such as cooking, baking bread, sewing, weaving,
    and spinning.

16
Other Occupations
  • Some medieval women held other occupations. There
    were women blacksmiths, merchants, and
    apothecaries.

17
Midwives, Farmers, Artists
  • Others were midwives, worked in the fields, or
    were engaged in creative endeavors such as
    writing, playing musical instruments, dancing,
    and painting.

18
Witches Nuns
  • Some women were known as witches, capable of
    sorcery and healing. Others became nuns and
    devoted their lives to God and spiritual matters.

19
The Catholic Church
  • The Catholic Church was the only church in Europe
    during the Middle Ages, and it had its own laws
    and large income.
  • Church leaders such as bishops and archbishops
    sat on the king's council and played leading
    roles in government.

20
Bishops
  • Bishops, who were often wealthy and came from
    noble families, ruled over groups of parishes
    called dioceses.
  • Many times, they were part of the feudal system
    and in exchange for a fief and peasants had to
    provide homage and military aid to a leige lord.

21
Parish Priests
  • Parish priests, on the other hand, came from
    humbler backgrounds and often had little
    education.
  • The village priest tended to the sick and
    indigent and, if he was able, taught Latin and
    the Bible to the youth of the village

22
Monasteries
  • Monasteries in the Middle Ages were based on the
    rules set down by St. Benedict in the sixth
    century. The monks became known as Benedictines
    and took vows of poverty, chastity, and obedience
    to their leaders.

23
Monks
  • Monks were required to perform manual labor and
    were forbidden to own property, leave the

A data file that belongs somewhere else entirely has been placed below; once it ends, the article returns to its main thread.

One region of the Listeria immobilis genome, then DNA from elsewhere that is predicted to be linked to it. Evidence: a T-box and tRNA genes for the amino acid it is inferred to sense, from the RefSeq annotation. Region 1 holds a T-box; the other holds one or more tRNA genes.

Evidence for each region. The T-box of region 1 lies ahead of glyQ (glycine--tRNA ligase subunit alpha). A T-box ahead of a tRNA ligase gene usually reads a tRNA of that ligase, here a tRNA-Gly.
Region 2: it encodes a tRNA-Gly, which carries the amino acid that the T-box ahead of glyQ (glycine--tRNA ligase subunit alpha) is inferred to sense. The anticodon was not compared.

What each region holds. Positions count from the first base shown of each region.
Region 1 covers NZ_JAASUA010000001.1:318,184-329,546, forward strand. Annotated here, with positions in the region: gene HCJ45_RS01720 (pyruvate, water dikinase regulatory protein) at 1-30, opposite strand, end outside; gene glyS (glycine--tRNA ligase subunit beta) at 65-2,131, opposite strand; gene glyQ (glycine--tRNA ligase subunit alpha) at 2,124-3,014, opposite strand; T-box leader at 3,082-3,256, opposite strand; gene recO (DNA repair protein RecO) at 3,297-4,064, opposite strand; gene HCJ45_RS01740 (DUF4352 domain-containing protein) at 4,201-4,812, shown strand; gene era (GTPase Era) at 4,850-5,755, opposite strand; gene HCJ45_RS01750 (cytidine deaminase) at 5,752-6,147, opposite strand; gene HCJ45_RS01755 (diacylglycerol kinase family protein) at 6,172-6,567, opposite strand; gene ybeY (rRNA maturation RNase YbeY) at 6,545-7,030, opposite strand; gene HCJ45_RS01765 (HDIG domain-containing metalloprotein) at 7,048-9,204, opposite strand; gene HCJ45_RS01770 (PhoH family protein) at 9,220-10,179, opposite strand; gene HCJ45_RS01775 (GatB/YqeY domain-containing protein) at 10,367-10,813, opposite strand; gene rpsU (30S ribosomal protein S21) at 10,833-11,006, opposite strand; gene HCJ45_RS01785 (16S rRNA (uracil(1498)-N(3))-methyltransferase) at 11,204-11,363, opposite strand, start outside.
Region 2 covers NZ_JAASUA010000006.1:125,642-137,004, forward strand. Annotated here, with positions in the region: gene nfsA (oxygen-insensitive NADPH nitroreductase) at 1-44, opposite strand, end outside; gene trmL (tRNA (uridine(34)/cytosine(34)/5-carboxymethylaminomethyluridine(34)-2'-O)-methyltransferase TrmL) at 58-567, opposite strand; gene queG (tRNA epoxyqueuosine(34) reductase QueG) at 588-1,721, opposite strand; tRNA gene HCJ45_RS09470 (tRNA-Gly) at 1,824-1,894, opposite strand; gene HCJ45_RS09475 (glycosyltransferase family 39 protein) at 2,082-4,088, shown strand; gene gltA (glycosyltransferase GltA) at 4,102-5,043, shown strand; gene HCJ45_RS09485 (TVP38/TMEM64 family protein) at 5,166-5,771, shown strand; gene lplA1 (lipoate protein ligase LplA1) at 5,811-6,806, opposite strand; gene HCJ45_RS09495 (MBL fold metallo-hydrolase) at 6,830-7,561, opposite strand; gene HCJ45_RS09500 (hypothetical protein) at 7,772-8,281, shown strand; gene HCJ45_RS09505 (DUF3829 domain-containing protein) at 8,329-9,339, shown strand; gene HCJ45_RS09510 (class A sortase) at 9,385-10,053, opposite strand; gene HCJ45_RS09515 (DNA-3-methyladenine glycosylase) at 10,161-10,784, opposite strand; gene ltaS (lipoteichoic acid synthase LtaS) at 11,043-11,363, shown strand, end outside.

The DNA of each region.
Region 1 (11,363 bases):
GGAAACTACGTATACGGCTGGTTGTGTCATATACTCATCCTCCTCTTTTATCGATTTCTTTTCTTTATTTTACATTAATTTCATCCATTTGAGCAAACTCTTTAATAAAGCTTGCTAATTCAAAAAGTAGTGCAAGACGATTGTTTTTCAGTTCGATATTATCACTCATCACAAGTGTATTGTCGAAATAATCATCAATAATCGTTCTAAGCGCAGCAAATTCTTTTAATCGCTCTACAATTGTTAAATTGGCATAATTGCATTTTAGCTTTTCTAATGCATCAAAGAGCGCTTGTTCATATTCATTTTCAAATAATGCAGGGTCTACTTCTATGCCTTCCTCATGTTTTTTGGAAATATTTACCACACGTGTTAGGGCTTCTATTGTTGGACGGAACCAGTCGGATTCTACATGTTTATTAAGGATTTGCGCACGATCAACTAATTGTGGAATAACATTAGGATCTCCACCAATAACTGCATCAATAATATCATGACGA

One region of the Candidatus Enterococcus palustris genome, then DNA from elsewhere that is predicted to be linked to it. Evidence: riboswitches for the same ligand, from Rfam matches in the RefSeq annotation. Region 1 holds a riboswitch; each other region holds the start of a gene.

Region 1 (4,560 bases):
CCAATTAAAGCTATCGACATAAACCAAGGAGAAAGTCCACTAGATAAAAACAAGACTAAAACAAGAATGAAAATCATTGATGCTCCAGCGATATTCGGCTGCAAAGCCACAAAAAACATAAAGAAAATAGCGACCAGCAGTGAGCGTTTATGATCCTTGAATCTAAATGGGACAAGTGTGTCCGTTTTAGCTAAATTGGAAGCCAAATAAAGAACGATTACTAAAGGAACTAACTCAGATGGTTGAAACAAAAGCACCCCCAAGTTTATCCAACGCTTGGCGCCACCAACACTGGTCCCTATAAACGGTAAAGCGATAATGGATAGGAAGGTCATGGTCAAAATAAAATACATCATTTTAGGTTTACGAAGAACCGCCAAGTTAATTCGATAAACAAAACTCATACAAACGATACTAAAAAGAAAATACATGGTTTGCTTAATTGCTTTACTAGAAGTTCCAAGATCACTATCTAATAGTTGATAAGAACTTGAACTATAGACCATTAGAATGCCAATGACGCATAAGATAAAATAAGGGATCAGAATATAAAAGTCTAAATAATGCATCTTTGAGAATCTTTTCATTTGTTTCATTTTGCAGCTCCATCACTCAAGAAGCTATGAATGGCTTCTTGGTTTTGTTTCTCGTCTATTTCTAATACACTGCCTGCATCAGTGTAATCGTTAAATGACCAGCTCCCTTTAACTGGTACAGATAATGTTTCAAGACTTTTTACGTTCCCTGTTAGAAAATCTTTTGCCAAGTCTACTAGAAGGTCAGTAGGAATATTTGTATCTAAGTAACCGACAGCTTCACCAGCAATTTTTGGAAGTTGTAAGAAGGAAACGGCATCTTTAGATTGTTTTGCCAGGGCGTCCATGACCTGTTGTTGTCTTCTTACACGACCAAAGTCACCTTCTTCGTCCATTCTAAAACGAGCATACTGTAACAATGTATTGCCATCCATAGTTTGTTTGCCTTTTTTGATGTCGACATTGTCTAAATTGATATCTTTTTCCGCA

monastery, or become entangled in the concerns of
    society.
  • Daily tasks were often carried out in silence.

24
Nuns
  • Monks and their female counterparts, nuns, who
    lived in convents, provided for the
    less-fortunate members of the community.
    Monasteries and nunneries were safe havens for
    pilgrims and other travelers.

25
Pilgrimages
  • Pilgrimages were an important part of religious
    life in the Middle Ages. Many people took
    journeys to visit holy shrines such the
    Canterbury Cathedral in England and sites in
    Jerusalem and Rome.

26
The Canterbury Tales
  • Chaucer's Canterbury Tales is a series of stories
    told by 30 pilgrims as they traveled to
    Canterbury.

27
Homes
  • Most medieval homes were cold, damp, and dark.
    Sometimes it was warmer and lighter outside the
    home than within its walls.

28
Peasants Homes
  • Many peasant families ate, slept, and spent time
    together in very small quarters, rarely more than
    one or two rooms. The houses had thatched roofs
    and were easily destroyed.

29
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30
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31
Homes of the Wealthy
  • The homes of the rich were more elaborate than
    the peasants' homes. Their floors were paved, as
    opposed to being strewn with rushes and herbs,
    and sometimes decorated with tiles. Tapestries